Infographic: Worldwide Survey Reveals Major Disparities in Consumer Banking Satisfaction

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Ernst & Young infographic illustrates the impact of the financial crisis on global consumer banking satisfaction and the importance of brand and personal attention

Ernst & Young infographic: global consumer banking satisfaction

Customers are demanding a more personalized service if they are to remain loyal. The successful institutions of the future will be those who offer customer-focused innovative services.

Big differences exist between the banking satisfaction of customers in the developing world and those in mature markets, according to an Ernst & Young global consumer banking survey and infographic.

The just-released report, A new era of customer expectation, revealed that 44% of retail banking customers worldwide had less confidence in the banking industry over the past 12 months. Within Europe, the UK (63%), Germany (61%) and Spain (58%) saw the largest decreases in customer confidence. In contrast, emerging markets reported increased levels of trust in banks – as high as 75% in India, for example.

The importance of a bank’s reputation and image is evident in all markets. Globally, brand strength was cited as the main reason for choosing a bank by 39% of those surveyed. A strong brand is particularly important in markets like India, Brazil and South Africa, which are witnessing an influx of foreign institutions, and in certain European countries such as the UK and Spain, which have seen consolidation in recent years.

Attrition continues to increase following the financial crisis, but rates are expected to slow within mature markets, evidenced by customers holding an increasing number of products with their main bank. The survey revealed that Indian and Chinese customers, who were relatively unaffected by the crisis, are more likely to move in the future, with 11% and 13%, respectively, thinking of switching their banks. Comparatively, 5% of US customers, 5% of German customers and 6% of UK customers say they plan to leave.

“Customers are demanding a more personalized service if they are to remain loyal. The successful institutions of the future will be those who offer customer-focused innovative services. Those that do will be able to differentiate their organization and drive for growth,” said Pierre Pilorge, Ernst & Young’s Financial Services Customer Leader. “The keys to success will be brand management, personalized services and efficient pricing. Retail banks that can deliver all three will prosper in a highly regulated and constantly changing global financial services market.”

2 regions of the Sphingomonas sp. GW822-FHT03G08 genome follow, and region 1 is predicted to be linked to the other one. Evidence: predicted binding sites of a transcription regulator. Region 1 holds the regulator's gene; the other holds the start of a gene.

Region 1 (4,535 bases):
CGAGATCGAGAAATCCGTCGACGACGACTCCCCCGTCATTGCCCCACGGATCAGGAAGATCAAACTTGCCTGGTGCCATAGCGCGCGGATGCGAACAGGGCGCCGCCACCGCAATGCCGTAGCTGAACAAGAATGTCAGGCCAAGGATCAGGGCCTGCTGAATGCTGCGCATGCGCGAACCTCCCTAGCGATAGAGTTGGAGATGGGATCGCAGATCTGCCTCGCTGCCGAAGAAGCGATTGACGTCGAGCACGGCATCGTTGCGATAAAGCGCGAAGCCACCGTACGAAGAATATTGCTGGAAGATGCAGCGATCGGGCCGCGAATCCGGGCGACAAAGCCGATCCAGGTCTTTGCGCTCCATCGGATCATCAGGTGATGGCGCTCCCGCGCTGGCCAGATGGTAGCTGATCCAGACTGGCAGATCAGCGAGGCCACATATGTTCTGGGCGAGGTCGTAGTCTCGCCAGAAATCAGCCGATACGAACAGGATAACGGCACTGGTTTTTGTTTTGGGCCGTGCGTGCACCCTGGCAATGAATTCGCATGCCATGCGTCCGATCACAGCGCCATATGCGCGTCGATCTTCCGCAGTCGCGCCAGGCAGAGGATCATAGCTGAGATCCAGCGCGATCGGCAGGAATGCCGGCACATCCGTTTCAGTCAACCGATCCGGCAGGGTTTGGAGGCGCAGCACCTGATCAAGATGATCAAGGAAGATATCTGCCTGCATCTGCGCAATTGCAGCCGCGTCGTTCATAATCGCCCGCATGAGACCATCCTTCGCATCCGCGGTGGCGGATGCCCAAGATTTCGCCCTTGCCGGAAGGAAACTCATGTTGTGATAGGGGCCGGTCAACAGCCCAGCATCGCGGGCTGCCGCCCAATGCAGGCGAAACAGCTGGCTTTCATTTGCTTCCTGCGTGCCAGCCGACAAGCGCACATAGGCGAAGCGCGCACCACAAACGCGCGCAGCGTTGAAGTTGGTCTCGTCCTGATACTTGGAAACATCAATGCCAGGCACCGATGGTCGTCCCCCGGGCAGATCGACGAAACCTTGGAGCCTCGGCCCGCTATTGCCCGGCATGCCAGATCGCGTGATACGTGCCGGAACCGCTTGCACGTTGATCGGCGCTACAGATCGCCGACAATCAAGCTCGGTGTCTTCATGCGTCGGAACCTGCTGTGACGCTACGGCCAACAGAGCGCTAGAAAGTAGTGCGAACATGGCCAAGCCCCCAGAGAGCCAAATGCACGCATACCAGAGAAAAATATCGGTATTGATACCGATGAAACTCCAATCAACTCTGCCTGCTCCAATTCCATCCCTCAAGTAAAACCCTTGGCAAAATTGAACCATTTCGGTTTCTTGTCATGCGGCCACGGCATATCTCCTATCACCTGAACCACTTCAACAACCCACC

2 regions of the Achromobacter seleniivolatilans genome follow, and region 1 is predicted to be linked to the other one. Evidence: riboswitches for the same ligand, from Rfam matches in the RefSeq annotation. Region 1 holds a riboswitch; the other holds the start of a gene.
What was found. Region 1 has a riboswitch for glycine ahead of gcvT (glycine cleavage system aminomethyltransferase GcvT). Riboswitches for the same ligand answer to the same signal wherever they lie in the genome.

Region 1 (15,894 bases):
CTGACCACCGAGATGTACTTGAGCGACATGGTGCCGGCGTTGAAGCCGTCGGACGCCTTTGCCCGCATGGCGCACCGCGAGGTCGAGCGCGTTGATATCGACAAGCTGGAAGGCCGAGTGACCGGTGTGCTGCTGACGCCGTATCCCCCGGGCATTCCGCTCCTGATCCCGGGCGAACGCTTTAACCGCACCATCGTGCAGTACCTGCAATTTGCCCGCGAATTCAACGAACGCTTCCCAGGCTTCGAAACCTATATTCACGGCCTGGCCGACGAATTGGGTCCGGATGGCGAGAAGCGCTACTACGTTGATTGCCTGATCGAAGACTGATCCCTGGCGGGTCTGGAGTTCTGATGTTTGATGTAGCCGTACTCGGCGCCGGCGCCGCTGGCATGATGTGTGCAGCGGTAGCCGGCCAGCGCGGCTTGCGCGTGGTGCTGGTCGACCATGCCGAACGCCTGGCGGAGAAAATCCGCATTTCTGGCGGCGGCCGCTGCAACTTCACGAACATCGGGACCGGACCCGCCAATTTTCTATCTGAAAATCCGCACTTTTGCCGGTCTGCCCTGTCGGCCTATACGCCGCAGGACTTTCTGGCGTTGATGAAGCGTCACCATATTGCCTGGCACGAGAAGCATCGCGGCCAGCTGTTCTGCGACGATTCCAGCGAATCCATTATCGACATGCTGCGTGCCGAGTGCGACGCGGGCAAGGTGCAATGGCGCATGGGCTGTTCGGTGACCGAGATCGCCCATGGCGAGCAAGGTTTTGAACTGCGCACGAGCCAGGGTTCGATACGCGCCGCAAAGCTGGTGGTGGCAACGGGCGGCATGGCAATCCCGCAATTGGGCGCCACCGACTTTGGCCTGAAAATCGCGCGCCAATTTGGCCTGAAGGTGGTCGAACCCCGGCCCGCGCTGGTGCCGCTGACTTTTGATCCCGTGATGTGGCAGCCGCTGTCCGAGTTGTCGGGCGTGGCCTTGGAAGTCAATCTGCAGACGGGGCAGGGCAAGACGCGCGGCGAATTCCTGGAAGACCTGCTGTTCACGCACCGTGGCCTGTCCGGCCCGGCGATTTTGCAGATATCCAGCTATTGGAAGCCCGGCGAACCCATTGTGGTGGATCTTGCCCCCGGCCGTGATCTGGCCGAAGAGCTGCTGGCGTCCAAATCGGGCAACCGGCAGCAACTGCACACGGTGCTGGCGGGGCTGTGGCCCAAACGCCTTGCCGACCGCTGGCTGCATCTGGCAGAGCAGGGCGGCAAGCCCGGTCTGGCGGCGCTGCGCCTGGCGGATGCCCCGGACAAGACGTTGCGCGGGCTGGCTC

In evaluating the survey findings, Ernst & Young cites three key areas of focus for banks:

  •     Rebuilding customer confidence
  •     Preventing customer attrition
  •     Enhancing the customer experience through service quality and use of remote channels

View Ernst & Young’s infographic, learn more about the global consumer banking survey results and find out ways banks can improve customer loyalty.

Use this shortened infographic link for posting to Twitter:

About the Ernst & Young Global Banking & Capital Markets Center
In today's globally competitive and highly regulated environment, managing risk effectively while satisfying an array of divergent stakeholders is a key goal of banks and securities firms. Ernst & Young brings together a worldwide team of professionals to help you achieve your potential – a team with deep technical experience in providing assurance, tax, transaction and advisory services. The Center works to anticipate market trends, identify the implications and develop points of view on relevant industry issues. Ultimately, it enables us to help you meet your goals and compete more effectively. It's how Ernst & Young makes a difference.

About Ernst & Young
Ernst & Young is a global leader in assurance, tax, transaction and advisory services. Worldwide, our 144,000 people are united by our shared values and an unwavering commitment to quality. We make a difference by helping our people, our clients and our wider communities achieve their potential.


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Katie Johnston
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